Many of us on staff at the Institute for Agriculture and Trade Policy enjoy an occasional Chipotle burrito. Compared to other casual dining options, the company has done an outstanding job of sourcing antibiotic-free meat from farmers committed to the humane treatment of animals. We applaud its efforts to provide “food with integrity” and, of course, the touching “Back to the Start” video that depicts the life of a family farmer.
Yet despite these admirable efforts, we are disappointed by Chipotle’s blind spot when it comes to farmworkers. As mentioned in a previous post and illustrated in a video by IATP Food and Community Fellow Shalini Kantayya, the treatment of workers in Florida’s tomato fields is atrocious. Tomato harvesters are still paid by the piece, and the average piece rate today is 50 cents for every 32 pounds of tomatoes they pick, a rate that has remained virtually unchanged since 1980. As a result of that stagnation, a worker today must pick more than 2.25 TONS of tomatoes to earn minimum wage in a typical 10-hour workday—nearly twice the amount a worker had to pick to earn minimum wage thirty years ago, when the rate was 40 cents per bucket.
Effectively addressing this crisis is not easy. Federal labor policy has overtly ignored the plights of farmworkers, and any individual grower would price himself/herself out of business if they tried to institute better labor standards as an individual business.
This provides the background for the ingenious approach of the Coalition of Immokalee Workers (CIW). This membership-led Florida farmworker organization understands that the power in the food system lies with the corporate buyers of the farm products. The first victory was in 2005 with Taco Bell agreeing to sign the code of conduct and provide 100-percent transparency for its tomato purchases in Florida. This was followed by agreements with an amazing array of food corporations over the next several years, including McDonald’s, Burger King, Subway, Whole Foods Market, Bon Appetit, Compass Group, Aramark, Sodexo and, most recently, Trader Joe’s.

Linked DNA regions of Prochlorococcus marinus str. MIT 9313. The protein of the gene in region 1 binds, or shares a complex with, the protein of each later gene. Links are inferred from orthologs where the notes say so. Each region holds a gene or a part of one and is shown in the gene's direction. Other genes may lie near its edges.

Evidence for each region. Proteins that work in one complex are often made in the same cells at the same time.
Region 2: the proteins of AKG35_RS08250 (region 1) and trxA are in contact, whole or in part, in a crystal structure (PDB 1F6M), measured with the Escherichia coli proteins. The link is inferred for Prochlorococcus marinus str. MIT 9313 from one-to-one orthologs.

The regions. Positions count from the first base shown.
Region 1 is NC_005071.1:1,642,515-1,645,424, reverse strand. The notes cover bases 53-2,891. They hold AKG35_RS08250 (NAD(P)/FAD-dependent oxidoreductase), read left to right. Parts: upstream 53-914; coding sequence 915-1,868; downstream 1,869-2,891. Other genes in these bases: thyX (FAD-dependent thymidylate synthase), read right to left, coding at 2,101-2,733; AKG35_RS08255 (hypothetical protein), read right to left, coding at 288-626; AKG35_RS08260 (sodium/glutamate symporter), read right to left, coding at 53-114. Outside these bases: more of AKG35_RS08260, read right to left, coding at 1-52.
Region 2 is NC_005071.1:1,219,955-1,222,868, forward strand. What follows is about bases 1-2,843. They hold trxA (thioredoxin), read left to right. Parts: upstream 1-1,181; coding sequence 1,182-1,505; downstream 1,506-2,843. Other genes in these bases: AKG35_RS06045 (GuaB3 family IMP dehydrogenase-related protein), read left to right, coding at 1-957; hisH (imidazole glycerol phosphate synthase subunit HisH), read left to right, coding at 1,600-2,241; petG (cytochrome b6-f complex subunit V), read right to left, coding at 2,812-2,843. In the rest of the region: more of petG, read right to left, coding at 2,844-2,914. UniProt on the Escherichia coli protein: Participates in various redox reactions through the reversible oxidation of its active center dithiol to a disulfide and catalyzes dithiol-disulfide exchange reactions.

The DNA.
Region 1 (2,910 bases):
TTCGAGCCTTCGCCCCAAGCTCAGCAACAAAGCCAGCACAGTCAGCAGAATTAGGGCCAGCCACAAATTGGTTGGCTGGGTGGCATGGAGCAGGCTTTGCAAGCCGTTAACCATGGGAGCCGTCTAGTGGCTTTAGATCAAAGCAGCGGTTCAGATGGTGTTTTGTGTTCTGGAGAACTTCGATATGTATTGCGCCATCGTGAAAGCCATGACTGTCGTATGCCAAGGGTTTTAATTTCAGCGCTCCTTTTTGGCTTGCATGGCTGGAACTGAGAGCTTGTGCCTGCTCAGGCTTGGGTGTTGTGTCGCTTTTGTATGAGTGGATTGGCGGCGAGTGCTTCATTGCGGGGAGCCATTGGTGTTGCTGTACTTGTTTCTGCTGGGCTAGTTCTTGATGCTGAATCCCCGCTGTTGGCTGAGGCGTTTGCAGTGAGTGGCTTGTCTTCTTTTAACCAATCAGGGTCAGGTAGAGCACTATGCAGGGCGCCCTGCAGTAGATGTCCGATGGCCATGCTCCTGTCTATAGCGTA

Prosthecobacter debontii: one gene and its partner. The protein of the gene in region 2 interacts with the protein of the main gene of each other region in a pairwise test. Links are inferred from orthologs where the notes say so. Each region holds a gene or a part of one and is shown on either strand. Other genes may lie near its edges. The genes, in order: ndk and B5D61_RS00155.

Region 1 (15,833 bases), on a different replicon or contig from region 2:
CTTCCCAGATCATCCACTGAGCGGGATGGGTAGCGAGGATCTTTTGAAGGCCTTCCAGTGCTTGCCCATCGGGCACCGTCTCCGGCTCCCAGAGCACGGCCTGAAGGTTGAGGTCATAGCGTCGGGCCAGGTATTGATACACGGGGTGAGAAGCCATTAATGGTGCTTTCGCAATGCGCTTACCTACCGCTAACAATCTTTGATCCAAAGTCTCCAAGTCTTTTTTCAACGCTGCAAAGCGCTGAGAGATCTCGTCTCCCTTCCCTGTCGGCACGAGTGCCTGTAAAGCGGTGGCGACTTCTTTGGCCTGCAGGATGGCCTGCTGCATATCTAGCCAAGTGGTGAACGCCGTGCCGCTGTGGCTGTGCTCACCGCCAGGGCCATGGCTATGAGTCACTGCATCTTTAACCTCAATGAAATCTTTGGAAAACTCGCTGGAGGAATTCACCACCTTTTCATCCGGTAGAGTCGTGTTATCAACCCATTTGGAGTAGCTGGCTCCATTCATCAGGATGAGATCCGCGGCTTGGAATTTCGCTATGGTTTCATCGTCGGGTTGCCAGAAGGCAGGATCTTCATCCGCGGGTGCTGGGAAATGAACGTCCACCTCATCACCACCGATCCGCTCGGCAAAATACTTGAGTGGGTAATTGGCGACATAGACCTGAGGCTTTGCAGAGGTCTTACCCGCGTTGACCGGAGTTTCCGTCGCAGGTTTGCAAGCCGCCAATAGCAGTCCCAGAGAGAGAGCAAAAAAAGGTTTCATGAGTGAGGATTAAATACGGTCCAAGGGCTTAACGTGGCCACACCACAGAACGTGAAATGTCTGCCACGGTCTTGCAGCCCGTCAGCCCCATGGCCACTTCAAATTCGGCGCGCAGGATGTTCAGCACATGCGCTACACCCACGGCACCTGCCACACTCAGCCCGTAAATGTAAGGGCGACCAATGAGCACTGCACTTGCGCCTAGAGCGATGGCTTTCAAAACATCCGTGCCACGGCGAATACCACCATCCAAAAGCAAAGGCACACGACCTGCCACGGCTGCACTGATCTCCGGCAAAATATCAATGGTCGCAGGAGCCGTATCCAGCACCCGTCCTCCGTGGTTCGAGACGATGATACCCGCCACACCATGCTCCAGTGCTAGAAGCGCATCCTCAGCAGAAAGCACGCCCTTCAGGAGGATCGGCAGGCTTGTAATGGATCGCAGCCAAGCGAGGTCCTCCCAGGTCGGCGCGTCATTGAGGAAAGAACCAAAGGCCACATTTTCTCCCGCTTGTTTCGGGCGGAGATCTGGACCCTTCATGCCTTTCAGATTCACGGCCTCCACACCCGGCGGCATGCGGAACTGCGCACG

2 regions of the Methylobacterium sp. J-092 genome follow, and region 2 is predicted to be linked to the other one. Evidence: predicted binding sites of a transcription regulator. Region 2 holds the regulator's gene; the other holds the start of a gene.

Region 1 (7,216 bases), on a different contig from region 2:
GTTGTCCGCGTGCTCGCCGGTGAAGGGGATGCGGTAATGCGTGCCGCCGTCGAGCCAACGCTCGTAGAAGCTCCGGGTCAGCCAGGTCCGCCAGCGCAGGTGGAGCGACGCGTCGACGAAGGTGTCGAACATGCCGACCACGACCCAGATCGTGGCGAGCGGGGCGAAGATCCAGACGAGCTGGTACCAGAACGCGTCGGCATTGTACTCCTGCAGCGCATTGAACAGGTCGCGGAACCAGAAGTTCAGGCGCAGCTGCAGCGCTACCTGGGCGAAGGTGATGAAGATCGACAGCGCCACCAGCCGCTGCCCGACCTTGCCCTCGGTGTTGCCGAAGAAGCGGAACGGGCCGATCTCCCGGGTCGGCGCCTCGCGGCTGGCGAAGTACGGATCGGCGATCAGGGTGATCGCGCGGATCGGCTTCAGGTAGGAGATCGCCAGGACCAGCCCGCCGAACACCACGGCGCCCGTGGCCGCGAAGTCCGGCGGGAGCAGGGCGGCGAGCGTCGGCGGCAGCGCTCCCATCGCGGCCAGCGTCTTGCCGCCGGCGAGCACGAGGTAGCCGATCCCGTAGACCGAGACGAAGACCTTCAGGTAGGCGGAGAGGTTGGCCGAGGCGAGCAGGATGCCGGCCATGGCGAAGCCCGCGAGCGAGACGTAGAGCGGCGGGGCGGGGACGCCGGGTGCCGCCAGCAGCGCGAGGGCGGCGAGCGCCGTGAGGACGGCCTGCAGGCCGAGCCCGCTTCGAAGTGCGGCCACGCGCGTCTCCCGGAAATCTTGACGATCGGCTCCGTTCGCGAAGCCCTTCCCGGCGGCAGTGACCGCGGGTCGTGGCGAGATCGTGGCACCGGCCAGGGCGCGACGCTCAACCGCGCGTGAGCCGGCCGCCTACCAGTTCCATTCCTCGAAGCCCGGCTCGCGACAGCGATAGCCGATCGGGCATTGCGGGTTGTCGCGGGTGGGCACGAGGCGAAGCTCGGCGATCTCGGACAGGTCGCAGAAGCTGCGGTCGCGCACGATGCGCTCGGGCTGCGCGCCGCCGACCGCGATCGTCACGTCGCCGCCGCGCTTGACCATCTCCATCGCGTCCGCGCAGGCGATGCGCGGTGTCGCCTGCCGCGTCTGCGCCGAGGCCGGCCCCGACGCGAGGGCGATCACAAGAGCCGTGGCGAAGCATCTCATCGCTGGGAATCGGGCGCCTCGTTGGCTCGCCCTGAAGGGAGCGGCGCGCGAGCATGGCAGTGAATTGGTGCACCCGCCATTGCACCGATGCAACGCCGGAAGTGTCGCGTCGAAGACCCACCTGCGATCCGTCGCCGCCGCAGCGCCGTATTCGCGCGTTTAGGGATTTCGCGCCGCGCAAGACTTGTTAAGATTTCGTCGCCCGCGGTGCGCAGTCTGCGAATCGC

Similar to Whole Foods and Trader Joe’s, Chipotle has built a reputation for providing food with integrity. It’s amazing that they are willing to put that reputation on the line by resisting collaboration with CIW. Chipotle claims that they are instituting all of the conditions of the code of conduct; they just don’t want to sign the agreement with CIW. Yet without allowing for third-party verification, and given Chipotle’s history of questionable statements about its actions in support of farmworkers, Chipotle’s claims simply don’t have credence.
Today, IATP staff joined several others from local food justice organizations for lunch at our local Chipotle, followed by the respectful delivery of a letter to the restaurant’s manager. The manager was not aware of CIW and the growing campaign that is targeting Chipotle. We asked her to alert upper management about our concerns, and let her know that there will likely be more actions in the future.
We are deeply grateful to our partners in this local effort, including CTUL (Centro de Trabajadores Unidos en Lucha), Land Stewardship Project, and Centro Campesino, as well as the national campaign guidance that we have received from Just Harvest USA and IATP Food and Community Fellow Kandace Vallejo. We look forward to enjoying a Chipotle burrito with a little more justice added to it in the very near future.